Open letter to the Chief Minister

Dear Mr Chief Minister,

With repeated attempts by Persons with Disability representatives for an appointment running into the proverbial brick wall time and again, I am compelled to write this letter.

Mr Chief Minister, our understanding of our government is that it is a government of the people, by the people and for the people. I believe this essentially means that the government has come to power via the votes of the people, that the people who voted them to power have a say in what the government does or doesn’t do and that the government exists to better the lives of its citizens – all its citizens and not only the privileged class or a chosen few. As you are the head of our government right now, our desire to meet you was simply to apprise you of the appalling conditions in our State that continue to marginalise and discriminate people living with disability and deprive them of their rights, in the hope that you will hear our voice and take steps to right the wrong that has been perpetuated by consecutive state governments.

However, since you apparently cannot make the time to meet us, on this day – the United Nations International Day of Persons with Disability – I write this open letter to you on behalf of all people living with disability in Nagaland.

The theme for this year’s International Day is “Achieving 17 Goals for the Future We Want”. This theme notes the recent adoption of the 17 Sustainable Development Goals (SDGs) and the role of these goals in building a more inclusive and equitable world for persons with disabilities.

So, let’s take a look at Nagaland. I’m assuming that you’re aware that the number of people with various disabilities in Nagaland as per Census 2011 was 29, 631, around 1.5% of the total population. This figure was an underestimation, in my opinion, and the actual number would have been much higher. In any case, this was the official number – 29,631 people with disabilities in Nagaland, 26% of whom were younger than 18 years. And it may be pointed out here that this is the one and only data on disability available in Nagaland. By now, the number would have increased considerably.

I’m also assuming that you’re aware that the country's first ever legislation that laid the foundation for equal rights of people with disability came into being over 20 years ago with the Persons with Disabilities (Equal Opportunities, Protection of Rights and Full Participation) Act 1995 which came into force on February 7, 1996. Furthermore, in October 2007, India ratified the United Nations Convention on the Rights of Persons with Disabilities (UNCRPD) 2006. You may or may not know, but the process of getting a stronger disability rights legislation based on the UN Convention has been underway and a new bill is currently awaiting passage by Parliament which we are hoping will happen in this winter session.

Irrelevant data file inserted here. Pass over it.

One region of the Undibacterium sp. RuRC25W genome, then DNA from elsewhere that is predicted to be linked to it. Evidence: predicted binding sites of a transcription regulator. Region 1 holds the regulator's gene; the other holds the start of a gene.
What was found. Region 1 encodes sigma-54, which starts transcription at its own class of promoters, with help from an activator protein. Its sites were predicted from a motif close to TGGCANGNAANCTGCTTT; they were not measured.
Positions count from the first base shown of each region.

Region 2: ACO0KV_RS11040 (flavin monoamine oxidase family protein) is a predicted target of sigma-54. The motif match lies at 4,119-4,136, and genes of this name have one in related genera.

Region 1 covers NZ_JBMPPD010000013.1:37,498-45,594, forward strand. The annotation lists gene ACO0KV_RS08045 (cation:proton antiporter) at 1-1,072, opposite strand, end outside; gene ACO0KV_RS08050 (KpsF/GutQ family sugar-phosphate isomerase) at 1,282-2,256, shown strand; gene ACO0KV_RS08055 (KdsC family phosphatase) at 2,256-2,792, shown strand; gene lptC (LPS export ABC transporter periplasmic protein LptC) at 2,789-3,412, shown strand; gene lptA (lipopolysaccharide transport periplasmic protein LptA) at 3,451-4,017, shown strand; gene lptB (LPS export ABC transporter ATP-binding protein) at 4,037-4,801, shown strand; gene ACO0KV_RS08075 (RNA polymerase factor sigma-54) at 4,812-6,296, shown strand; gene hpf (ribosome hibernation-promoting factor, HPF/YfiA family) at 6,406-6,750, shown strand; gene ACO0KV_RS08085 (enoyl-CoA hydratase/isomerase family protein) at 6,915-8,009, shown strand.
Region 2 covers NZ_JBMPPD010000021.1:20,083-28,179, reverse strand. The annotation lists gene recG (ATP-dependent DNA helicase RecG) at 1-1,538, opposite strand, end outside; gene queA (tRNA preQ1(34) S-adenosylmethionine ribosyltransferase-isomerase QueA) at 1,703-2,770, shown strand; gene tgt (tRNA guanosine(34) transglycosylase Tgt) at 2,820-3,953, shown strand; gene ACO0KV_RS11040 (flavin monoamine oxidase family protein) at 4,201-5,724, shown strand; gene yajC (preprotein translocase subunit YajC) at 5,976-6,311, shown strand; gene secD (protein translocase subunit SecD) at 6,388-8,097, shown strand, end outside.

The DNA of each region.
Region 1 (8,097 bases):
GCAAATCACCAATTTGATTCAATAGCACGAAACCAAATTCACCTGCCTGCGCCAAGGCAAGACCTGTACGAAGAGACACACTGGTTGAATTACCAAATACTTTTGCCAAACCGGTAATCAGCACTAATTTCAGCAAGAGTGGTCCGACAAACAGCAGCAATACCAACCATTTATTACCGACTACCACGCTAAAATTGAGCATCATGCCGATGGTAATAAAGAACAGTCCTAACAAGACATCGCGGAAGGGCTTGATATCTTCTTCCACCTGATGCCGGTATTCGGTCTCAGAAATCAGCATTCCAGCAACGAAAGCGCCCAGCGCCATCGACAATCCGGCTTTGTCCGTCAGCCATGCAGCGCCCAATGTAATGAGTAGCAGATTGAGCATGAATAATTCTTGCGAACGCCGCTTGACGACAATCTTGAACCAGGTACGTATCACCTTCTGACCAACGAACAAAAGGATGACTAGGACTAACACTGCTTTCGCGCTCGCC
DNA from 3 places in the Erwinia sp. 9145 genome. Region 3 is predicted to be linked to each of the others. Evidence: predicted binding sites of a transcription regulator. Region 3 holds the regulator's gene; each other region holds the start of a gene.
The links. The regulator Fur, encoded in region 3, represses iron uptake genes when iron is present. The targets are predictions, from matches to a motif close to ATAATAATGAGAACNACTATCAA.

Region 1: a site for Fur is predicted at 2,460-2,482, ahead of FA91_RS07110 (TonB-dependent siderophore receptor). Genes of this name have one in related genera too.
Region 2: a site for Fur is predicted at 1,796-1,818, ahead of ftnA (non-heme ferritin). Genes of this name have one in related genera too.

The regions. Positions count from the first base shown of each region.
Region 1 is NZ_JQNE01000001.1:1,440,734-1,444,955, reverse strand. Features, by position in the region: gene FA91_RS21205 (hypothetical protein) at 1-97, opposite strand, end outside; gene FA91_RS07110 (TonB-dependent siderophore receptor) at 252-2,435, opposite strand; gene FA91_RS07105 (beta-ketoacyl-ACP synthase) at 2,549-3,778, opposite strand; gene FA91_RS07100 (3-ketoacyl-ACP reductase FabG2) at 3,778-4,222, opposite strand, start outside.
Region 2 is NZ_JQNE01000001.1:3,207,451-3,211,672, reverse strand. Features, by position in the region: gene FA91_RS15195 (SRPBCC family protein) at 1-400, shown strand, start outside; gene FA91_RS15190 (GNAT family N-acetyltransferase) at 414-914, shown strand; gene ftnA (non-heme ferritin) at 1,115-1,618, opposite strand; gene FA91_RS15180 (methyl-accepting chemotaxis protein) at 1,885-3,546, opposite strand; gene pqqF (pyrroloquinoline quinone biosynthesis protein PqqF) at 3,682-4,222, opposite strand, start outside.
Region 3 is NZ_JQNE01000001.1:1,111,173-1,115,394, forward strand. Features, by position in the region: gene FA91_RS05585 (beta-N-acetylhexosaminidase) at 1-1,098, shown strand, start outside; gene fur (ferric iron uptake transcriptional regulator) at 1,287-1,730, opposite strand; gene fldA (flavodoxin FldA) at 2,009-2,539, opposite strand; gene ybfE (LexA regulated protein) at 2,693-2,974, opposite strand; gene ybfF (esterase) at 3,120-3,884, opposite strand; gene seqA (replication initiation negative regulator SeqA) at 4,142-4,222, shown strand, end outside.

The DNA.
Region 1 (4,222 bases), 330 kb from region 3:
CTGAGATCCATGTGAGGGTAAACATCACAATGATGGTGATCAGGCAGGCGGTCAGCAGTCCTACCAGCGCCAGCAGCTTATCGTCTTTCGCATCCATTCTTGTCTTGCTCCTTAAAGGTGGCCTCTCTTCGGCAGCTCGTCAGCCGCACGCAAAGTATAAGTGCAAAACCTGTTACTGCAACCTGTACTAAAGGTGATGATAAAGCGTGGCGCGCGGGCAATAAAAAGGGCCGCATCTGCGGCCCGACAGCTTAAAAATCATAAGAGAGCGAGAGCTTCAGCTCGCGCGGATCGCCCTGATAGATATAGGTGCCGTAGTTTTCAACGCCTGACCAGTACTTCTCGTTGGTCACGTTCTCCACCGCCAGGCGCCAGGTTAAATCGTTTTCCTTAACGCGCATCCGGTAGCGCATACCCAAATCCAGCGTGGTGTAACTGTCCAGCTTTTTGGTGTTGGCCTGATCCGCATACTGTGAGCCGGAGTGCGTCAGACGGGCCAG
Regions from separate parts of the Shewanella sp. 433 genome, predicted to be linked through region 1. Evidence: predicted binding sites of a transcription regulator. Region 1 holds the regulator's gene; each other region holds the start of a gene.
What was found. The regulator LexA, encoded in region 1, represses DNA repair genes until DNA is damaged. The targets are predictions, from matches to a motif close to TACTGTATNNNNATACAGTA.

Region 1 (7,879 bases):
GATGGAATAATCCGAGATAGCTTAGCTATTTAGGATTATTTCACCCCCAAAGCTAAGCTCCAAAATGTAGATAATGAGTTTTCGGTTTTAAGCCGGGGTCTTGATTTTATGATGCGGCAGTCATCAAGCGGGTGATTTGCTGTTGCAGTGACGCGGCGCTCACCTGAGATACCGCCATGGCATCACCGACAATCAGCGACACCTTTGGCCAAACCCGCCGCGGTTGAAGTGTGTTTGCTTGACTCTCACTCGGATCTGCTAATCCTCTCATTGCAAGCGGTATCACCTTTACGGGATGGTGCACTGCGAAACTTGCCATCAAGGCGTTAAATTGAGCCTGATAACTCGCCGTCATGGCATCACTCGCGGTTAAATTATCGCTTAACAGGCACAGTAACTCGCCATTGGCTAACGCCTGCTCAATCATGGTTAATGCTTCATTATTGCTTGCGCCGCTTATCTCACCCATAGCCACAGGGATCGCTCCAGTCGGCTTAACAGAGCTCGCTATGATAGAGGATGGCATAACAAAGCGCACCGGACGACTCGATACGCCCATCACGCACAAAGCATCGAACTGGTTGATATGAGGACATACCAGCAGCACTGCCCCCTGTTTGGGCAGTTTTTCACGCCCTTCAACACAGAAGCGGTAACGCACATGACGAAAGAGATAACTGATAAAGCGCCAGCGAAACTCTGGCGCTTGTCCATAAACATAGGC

So, 20 years have passed since the passing of the PwD Act 1995. How has it benefited people with disability in Nagaland?

* 20 years and Nagaland still does not have a State Disability Policy in place
* Two crucial committees for ensuring implementation of the PwD Act (Chapter III Section 13 and 19) – State Co-ordination Committee (SCC) and State Executive Committee (SEC) – have not been constituted and government officials are not even aware of the mandatory provision
* Nagaland is the only state in the country that does not have even a single proper medical or social rehabilitation service facility for persons with disability
* There is not even a single facility for those with severe disabilities or those needing special care 
* Only about 5.17% of persons with disability in Nagaland have a disability certificate, the lowest in the whole of North East region. Many of these also contain wrong or incomplete information.
* Social Security pension for the neediest is also in a pathetic state. Only 1833 PwDs out of the 29,631 (Census 2011), as per Social Welfare Dept information, are availing disability pension. The amount being given, Rs 200/-, is again among the lowest in the entire country.
* Public buildings and public spaces are yet to be made accessible to PwDs – these include office buildings, educational institutions, hospitals and clinics, marketplaces, churches, etc.

The annual International Day theme provides a frame for considering how people with disability are marginalised and excluded from society by assessing the existing conditions and promoting the removal of all types of barriers. This glimpse of the bleak reality in Nagaland completes the ‘assessing’ part. It would actually be funny if it was not so terribly sad! The above are just some main aspects of the PwD Act 1995 which our government is barely aware of much less implement. In Nagaland, the observation of the day has done nothing to improve the quality of life of people with disability. It is just a wonderful annual event where politicians, bureaucrats and other public leaders get the opportunity to show off their pseudo concern and compassion with stirring speeches peppered with patronising platitudes.